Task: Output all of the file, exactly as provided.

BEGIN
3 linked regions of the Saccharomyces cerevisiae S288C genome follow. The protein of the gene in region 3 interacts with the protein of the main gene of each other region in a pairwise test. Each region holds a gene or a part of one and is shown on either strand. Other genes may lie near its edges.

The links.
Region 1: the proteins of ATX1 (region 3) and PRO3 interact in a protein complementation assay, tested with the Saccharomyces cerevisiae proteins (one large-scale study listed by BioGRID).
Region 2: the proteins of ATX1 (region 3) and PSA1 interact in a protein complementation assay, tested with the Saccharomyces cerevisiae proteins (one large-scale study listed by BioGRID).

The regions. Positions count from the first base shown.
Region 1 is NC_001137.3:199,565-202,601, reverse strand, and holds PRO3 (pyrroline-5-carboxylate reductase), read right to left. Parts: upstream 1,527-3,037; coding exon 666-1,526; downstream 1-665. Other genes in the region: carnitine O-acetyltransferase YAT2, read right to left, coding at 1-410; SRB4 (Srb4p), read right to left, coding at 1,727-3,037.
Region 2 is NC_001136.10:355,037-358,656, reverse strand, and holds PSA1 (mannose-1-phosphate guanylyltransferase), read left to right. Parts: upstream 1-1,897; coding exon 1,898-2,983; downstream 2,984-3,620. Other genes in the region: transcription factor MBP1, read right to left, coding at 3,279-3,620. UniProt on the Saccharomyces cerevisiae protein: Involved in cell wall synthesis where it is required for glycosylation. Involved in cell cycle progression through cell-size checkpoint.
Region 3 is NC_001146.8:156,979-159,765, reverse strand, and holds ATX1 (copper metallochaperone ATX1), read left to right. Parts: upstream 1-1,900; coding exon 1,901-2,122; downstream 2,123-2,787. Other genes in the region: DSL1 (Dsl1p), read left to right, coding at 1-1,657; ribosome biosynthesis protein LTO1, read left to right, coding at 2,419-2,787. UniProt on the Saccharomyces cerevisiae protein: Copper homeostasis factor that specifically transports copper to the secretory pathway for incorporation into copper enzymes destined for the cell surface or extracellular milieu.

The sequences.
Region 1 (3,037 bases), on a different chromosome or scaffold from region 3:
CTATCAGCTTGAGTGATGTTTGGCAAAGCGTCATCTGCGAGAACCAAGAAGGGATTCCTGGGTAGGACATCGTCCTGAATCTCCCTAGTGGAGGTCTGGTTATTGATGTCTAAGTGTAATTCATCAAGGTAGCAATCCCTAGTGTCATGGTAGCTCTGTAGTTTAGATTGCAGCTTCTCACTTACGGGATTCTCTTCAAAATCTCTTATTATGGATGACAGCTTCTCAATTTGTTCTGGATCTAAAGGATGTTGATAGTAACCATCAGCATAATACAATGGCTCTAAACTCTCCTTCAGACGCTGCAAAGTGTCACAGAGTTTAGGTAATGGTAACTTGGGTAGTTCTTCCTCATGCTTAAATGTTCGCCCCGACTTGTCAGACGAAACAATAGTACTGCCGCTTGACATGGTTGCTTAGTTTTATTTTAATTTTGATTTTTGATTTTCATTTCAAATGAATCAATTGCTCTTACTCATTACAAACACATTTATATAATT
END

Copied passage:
3 linked regions of the Saccharomyces cerevisiae S288C genome follow. The protein of the gene in region 3 interacts with the protein of the main gene of each other region in a pairwise test. Each region holds a gene or a part of one and is shown on either strand. Other genes may lie near its edges.

The links.
Region 1: the proteins of ATX1 (region 3) and PRO3 interact in a protein complementation assay, tested with the Saccharomyces cerevisiae proteins (one large-scale study listed by BioGRID).
Region 2: the proteins of ATX1 (region 3) and PSA1 interact in a protein complementation assay, tested with the Saccharomyces cerevisiae proteins (one large-scale study listed by BioGRID).

The regions. Positions count from the first base shown.
Region 1 is NC_001137.3:199,565-202,601, reverse strand, and holds PRO3 (pyrroline-5-carboxylate reductase), read right to left. Parts: upstream 1,527-3,037; coding exon 666-1,526; downstream 1-665. Other genes in the region: carnitine O-acetyltransferase YAT2, read right to left, coding at 1-410; SRB4 (Srb4p), read right to left, coding at 1,727-3,037.
Region 2 is NC_001136.10:355,037-358,656, reverse strand, and holds PSA1 (mannose-1-phosphate guanylyltransferase), read left to right. Parts: upstream 1-1,897; coding exon 1,898-2,983; downstream 2,984-3,620. Other genes in the region: transcription factor MBP1, read right to left, coding at 3,279-3,620. UniProt on the Saccharomyces cerevisiae protein: Involved in cell wall synthesis where it is required for glycosylation. Involved in cell cycle progression through cell-size checkpoint.
Region 3 is NC_001146.8:156,979-159,765, reverse strand, and holds ATX1 (copper metallochaperone ATX1), read left to right. Parts: upstream 1-1,900; coding exon 1,901-2,122; downstream 2,123-2,787. Other genes in the region: DSL1 (Dsl1p), read left to right, coding at 1-1,657; ribosome biosynthesis protein LTO1, read left to right, coding at 2,419-2,787. UniProt on the Saccharomyces cerevisiae protein: Copper homeostasis factor that specifically transports copper to the secretory pathway for incorporation into copper enzymes destined for the cell surface or extracellular milieu.

The sequences.
Region 1 (3,037 bases), on a different chromosome or scaffold from region 3:
CTATCAGCTTGAGTGATGTTTGGCAAAGCGTCATCTGCGAGAACCAAGAAGGGATTCCTGGGTAGGACATCGTCCTGAATCTCCCTAGTGGAGGTCTGGTTATTGATGTCTAAGTGTAATTCATCAAGGTAGCAATCCCTAGTGTCATGGTAGCTCTGTAGTTTAGATTGCAGCTTCTCACTTACGGGATTCTCTTCAAAATCTCTTATTATGGATGACAGCTTCTCAATTTGTTCTGGATCTAAAGGATGTTGATAGTAACCATCAGCATAATACAATGGCTCTAAACTCTCCTTCAGACGCTGCAAAGTGTCACAGAGTTTAGGTAATGGTAACTTGGGTAGTTCTTCCTCATGCTTAAATGTTCGCCCCGACTTGTCAGACGAAACAATAGTACTGCCGCTTGACATGGTTGCTTAGTTTTATTTTAATTTTGATTTTTGATTTTCATTTCAAATGAATCAATTGCTCTTACTCATTACAAACACATTTATATAATT